by Calculated Risk on 7/25/2018 04:02:00 PM
Wednesday, July 25, 2018
From the National Multifamily Housing Council (NMHC): July Apartment Market Conditions Show Improvement
Apartment market conditions improved across three of the four indexes measured by the July National Multifamily Housing Council (NMHC) Quarterly Survey of Apartment Market Conditions. The Sales Volume (55), Equity Financing (56) and Debt Financing Indexes (55) all increased to above the breakeven level of 50, while the Market Tightness Index came in at 46.
“The apartment industry is showing small, but unmistakable signs of improvement,” said NMHC Chief Economist Mark Obrinsky, “The Market Tightness Index continues to show some weakening. However, the number of respondents who reported looser conditions fell to 29 percent, the lowest share since January of 2016.”
“Of greater concern is that the demand for construction labor has been growing faster than supply, driving up costs and delaying some projects. In fact, the majority of firms reported that the availability of construction labor has declined over the past year, even accounting for increased compensation,” said Obrinsky.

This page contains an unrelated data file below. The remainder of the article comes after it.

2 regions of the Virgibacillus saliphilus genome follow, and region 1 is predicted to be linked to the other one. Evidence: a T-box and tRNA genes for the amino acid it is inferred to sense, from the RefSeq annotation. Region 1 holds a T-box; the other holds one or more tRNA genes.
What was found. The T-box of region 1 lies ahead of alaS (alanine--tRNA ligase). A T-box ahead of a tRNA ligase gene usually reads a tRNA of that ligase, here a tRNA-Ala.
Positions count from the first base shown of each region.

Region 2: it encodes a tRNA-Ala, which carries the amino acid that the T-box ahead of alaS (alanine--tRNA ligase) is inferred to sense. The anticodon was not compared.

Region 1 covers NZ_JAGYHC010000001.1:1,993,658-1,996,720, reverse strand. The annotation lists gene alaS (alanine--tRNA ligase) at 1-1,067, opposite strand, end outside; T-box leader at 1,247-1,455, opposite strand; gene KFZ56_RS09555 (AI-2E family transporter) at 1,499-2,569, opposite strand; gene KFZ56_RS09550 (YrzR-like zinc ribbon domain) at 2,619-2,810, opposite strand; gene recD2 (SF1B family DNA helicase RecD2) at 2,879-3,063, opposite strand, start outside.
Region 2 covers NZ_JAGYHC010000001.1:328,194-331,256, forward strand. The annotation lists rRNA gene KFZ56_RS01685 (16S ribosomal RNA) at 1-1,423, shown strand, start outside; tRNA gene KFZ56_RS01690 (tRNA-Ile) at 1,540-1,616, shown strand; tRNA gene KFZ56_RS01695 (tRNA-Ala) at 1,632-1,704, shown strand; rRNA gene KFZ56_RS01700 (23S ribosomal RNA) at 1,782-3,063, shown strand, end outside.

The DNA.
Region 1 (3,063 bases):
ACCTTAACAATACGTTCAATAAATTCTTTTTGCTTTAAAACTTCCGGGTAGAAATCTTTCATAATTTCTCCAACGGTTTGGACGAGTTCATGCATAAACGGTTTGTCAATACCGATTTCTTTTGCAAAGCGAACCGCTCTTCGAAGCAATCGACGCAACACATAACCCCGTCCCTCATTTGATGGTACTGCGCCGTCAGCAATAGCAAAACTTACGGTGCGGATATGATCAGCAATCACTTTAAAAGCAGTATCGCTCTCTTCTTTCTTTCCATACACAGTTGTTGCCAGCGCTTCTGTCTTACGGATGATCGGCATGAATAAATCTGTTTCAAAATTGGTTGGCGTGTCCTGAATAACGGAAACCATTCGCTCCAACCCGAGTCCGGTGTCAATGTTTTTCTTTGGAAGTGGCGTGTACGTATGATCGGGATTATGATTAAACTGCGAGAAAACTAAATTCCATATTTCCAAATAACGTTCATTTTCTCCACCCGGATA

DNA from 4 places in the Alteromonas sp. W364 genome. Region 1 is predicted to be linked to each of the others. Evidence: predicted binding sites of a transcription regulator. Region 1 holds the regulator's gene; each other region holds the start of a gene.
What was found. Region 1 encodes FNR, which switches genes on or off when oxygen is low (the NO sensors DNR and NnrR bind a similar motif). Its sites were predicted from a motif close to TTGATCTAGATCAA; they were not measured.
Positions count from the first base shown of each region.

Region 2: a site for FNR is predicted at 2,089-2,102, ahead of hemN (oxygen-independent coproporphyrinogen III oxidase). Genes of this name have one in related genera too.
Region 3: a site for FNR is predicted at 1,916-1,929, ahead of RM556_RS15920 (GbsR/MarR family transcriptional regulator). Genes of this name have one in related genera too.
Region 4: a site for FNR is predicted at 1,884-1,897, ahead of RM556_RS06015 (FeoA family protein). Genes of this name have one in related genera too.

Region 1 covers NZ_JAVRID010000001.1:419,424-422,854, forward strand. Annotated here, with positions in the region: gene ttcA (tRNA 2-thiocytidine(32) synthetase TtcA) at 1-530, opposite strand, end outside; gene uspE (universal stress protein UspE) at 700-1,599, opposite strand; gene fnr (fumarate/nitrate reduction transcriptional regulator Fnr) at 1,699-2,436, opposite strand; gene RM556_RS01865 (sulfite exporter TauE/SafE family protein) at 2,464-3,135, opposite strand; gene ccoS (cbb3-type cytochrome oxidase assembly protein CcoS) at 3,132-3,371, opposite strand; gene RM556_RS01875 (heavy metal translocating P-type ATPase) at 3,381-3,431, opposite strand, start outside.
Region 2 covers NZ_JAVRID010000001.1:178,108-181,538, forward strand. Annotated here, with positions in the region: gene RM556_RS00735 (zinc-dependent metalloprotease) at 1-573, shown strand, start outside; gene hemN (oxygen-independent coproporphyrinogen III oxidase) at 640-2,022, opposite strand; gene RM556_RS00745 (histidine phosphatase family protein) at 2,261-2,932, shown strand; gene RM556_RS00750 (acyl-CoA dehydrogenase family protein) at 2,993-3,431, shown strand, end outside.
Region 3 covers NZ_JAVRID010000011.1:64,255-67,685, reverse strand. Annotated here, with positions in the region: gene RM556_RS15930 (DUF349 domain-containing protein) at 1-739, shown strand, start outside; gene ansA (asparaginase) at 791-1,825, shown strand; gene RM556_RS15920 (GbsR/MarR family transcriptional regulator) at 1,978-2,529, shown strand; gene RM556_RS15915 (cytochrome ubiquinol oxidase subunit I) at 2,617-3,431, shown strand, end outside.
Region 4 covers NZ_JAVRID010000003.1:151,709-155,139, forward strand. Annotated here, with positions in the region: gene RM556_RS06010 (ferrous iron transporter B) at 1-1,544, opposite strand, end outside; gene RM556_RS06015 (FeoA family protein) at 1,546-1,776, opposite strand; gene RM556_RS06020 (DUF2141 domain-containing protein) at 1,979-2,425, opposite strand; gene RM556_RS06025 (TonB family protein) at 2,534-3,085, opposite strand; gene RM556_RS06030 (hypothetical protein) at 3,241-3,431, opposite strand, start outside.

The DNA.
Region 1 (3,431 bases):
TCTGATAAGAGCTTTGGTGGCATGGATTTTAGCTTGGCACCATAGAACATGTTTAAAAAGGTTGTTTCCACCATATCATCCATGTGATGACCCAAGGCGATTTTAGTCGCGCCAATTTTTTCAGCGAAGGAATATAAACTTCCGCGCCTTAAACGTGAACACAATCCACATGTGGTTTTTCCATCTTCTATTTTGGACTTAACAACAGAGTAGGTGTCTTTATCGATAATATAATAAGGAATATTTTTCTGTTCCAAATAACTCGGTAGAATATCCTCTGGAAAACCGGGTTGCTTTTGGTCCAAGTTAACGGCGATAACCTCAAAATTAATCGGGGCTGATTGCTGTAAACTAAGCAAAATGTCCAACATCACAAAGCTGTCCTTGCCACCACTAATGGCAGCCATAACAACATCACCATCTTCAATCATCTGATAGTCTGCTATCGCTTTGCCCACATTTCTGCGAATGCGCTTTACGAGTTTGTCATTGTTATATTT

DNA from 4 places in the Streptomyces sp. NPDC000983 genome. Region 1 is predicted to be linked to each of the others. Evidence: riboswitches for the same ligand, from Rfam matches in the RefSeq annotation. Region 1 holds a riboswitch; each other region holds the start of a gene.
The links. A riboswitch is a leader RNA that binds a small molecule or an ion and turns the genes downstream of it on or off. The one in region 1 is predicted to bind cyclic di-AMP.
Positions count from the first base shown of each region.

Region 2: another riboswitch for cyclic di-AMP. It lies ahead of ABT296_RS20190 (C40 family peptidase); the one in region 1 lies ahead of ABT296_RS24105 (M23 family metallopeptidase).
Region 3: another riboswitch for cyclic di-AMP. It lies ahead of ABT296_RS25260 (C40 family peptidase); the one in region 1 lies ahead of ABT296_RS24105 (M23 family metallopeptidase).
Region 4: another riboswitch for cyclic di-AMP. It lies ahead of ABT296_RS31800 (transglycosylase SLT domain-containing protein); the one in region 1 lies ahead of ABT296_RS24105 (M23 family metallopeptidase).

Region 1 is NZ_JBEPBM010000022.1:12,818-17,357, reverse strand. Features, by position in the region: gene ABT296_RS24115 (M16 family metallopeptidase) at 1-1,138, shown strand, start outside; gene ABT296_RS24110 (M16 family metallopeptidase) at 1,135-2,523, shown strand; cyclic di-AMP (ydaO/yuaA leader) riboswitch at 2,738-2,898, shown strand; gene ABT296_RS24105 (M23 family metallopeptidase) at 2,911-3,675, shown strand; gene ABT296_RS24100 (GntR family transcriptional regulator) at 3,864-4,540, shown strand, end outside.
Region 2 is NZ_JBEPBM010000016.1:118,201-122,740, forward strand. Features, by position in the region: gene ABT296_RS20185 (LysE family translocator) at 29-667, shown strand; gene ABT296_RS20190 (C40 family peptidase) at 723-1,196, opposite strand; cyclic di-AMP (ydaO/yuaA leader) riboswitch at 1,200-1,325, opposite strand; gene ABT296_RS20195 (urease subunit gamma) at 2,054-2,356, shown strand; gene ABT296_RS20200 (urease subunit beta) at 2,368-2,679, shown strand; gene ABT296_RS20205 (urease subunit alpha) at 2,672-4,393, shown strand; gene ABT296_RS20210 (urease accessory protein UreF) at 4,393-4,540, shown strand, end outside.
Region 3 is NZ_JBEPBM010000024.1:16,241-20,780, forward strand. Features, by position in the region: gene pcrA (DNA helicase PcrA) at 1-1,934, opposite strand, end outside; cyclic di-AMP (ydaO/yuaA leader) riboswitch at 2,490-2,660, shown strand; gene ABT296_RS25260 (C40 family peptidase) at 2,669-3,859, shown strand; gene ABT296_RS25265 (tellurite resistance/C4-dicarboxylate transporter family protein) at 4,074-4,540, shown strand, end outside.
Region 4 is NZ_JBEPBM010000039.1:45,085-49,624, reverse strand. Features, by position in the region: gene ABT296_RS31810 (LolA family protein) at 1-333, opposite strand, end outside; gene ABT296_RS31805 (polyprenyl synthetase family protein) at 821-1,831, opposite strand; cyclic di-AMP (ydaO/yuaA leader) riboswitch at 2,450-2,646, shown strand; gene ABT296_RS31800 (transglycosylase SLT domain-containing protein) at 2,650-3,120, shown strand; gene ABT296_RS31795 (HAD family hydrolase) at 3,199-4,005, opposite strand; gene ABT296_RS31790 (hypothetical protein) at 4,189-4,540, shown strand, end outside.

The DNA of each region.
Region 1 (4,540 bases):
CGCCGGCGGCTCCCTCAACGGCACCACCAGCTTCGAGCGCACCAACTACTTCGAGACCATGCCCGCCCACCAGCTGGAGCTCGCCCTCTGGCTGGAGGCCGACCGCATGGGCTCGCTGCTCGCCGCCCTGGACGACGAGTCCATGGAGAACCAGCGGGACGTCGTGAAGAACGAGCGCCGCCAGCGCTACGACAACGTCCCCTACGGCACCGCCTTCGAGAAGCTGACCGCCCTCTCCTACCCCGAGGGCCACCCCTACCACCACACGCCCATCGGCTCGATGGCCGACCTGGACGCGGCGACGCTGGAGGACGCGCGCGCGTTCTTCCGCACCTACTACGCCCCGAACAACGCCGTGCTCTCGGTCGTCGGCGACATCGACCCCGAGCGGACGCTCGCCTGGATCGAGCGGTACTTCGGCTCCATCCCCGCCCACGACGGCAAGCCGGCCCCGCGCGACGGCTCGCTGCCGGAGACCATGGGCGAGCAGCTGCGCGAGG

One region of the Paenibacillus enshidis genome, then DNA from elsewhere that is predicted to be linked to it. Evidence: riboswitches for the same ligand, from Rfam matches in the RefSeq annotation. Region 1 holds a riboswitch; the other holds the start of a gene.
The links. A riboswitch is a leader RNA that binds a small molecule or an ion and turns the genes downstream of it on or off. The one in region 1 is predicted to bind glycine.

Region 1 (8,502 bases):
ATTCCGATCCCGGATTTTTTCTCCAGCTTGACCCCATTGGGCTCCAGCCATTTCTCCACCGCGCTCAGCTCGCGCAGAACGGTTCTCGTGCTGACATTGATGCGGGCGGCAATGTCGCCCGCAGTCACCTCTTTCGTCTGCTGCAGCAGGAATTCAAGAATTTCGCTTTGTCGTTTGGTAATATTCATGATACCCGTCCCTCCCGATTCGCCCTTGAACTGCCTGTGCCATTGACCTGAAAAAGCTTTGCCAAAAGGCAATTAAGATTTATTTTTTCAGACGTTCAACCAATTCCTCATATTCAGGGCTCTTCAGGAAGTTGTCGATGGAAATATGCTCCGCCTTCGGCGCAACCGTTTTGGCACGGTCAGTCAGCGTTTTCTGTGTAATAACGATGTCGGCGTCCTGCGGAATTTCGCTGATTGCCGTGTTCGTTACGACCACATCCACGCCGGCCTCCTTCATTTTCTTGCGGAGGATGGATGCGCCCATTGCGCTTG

At 46, the Market Tightness Index was the only index to remain below 50, marking the eleventh consecutive quarter of overall declining conditions. One-fifth of respondents reported tighter market conditions than three months prior, compared to 29 percent who reported looser conditions. Half of respondents felt that conditions were no different from last quarter.
Click on graph for larger image.
This graph shows the quarterly Apartment Tightness Index. Any reading below 50 indicates looser conditions from the previous quarter. This indicates market conditions were looser over the last quarter.
As I've mentioned before, this index helped me call the bottom for effective rents (and the top for the vacancy rate) early in 2010.
This is the eleventh consecutive quarterly survey indicating looser conditions - it appears supply has caught up with demand - and I expect rent growth to continue to slow.
Posted by Calculated Risk on 7/25/2018 04:02:00 PM